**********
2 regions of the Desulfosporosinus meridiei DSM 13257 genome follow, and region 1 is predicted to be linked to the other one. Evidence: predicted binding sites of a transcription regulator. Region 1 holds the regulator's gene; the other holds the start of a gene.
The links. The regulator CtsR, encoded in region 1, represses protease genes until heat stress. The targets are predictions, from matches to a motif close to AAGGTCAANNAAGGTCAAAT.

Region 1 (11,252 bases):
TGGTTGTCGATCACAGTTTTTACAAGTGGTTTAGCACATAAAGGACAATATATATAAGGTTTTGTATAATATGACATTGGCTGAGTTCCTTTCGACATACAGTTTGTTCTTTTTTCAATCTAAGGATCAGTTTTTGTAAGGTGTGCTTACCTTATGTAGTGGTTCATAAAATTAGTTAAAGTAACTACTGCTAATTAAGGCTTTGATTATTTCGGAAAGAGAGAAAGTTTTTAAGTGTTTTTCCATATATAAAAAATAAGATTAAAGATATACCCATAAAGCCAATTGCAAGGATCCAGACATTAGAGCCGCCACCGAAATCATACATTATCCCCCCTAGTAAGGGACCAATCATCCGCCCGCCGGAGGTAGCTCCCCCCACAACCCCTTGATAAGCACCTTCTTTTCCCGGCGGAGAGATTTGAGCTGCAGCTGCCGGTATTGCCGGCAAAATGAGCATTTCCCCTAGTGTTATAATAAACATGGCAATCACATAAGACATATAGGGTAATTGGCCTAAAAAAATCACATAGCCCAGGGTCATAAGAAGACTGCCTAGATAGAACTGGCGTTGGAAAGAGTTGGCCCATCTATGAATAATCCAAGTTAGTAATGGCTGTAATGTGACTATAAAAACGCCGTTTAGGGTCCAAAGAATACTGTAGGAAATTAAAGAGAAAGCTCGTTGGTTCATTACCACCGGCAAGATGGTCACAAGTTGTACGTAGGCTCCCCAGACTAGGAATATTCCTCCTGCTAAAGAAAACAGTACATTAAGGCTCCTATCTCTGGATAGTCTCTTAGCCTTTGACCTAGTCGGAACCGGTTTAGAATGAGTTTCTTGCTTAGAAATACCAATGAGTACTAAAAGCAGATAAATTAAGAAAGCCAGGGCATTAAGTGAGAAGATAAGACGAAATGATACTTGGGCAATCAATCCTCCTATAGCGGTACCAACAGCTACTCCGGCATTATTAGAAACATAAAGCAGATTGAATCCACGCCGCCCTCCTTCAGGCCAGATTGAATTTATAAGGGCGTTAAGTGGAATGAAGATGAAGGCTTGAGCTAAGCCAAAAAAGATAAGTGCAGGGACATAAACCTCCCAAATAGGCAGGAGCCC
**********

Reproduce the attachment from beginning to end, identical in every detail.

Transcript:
2 regions of the Desulfosporosinus meridiei DSM 13257 genome follow, and region 1 is predicted to be linked to the other one. Evidence: predicted binding sites of a transcription regulator. Region 1 holds the regulator's gene; the other holds the start of a gene.
The links. The regulator CtsR, encoded in region 1, represses protease genes until heat stress. The targets are predictions, from matches to a motif close to AAGGTCAANNAAGGTCAAAT.

Region 1 (11,252 bases):
TGGTTGTCGATCACAGTTTTTACAAGTGGTTTAGCACATAAAGGACAATATATATAAGGTTTTGTATAATATGACATTGGCTGAGTTCCTTTCGACATACAGTTTGTTCTTTTTTCAATCTAAGGATCAGTTTTTGTAAGGTGTGCTTACCTTATGTAGTGGTTCATAAAATTAGTTAAAGTAACTACTGCTAATTAAGGCTTTGATTATTTCGGAAAGAGAGAAAGTTTTTAAGTGTTTTTCCATATATAAAAAATAAGATTAAAGATATACCCATAAAGCCAATTGCAAGGATCCAGACATTAGAGCCGCCACCGAAATCATACATTATCCCCCCTAGTAAGGGACCAATCATCCGCCCGCCGGAGGTAGCTCCCCCCACAACCCCTTGATAAGCACCTTCTTTTCCCGGCGGAGAGATTTGAGCTGCAGCTGCCGGTATTGCCGGCAAAATGAGCATTTCCCCTAGTGTTATAATAAACATGGCAATCACATAAGACATATAGGGTAATTGGCCTAAAAAAATCACATAGCCCAGGGTCATAAGAAGACTGCCTAGATAGAACTGGCGTTGGAAAGAGTTGGCCCATCTATGAATAATCCAAGTTAGTAATGGCTGTAATGTGACTATAAAAACGCCGTTTAGGGTCCAAAGAATACTGTAGGAAATTAAAGAGAAAGCTCGTTGGTTCATTACCACCGGCAAGATGGTCACAAGTTGTACGTAGGCTCCCCAGACTAGGAATATTCCTCCTGCTAAAGAAAACAGTACATTAAGGCTCCTATCTCTGGATAGTCTCTTAGCCTTTGACCTAGTCGGAACCGGTTTAGAATGAGTTTCTTGCTTAGAAATACCAATGAGTACTAAAAGCAGATAAATTAAGAAAGCCAGGGCATTAAGTGAGAAGATAAGACGAAATGATACTTGGGCAATCAATCCTCCTATAGCGGTACCAACAGCTACTCCGGCATTATTAGAAACATAAAGCAGATTGAATCCACGCCGCCCTCCTTCAGGCCAGATTGAATTTATAAGGGCGTTAAGTGGAATGAAGATGAAGGCTTGAGCTAAGCCAAAAAAGATAAGTGCAGGGACATAAACCTCCCAAATAGGCAGGAGCCC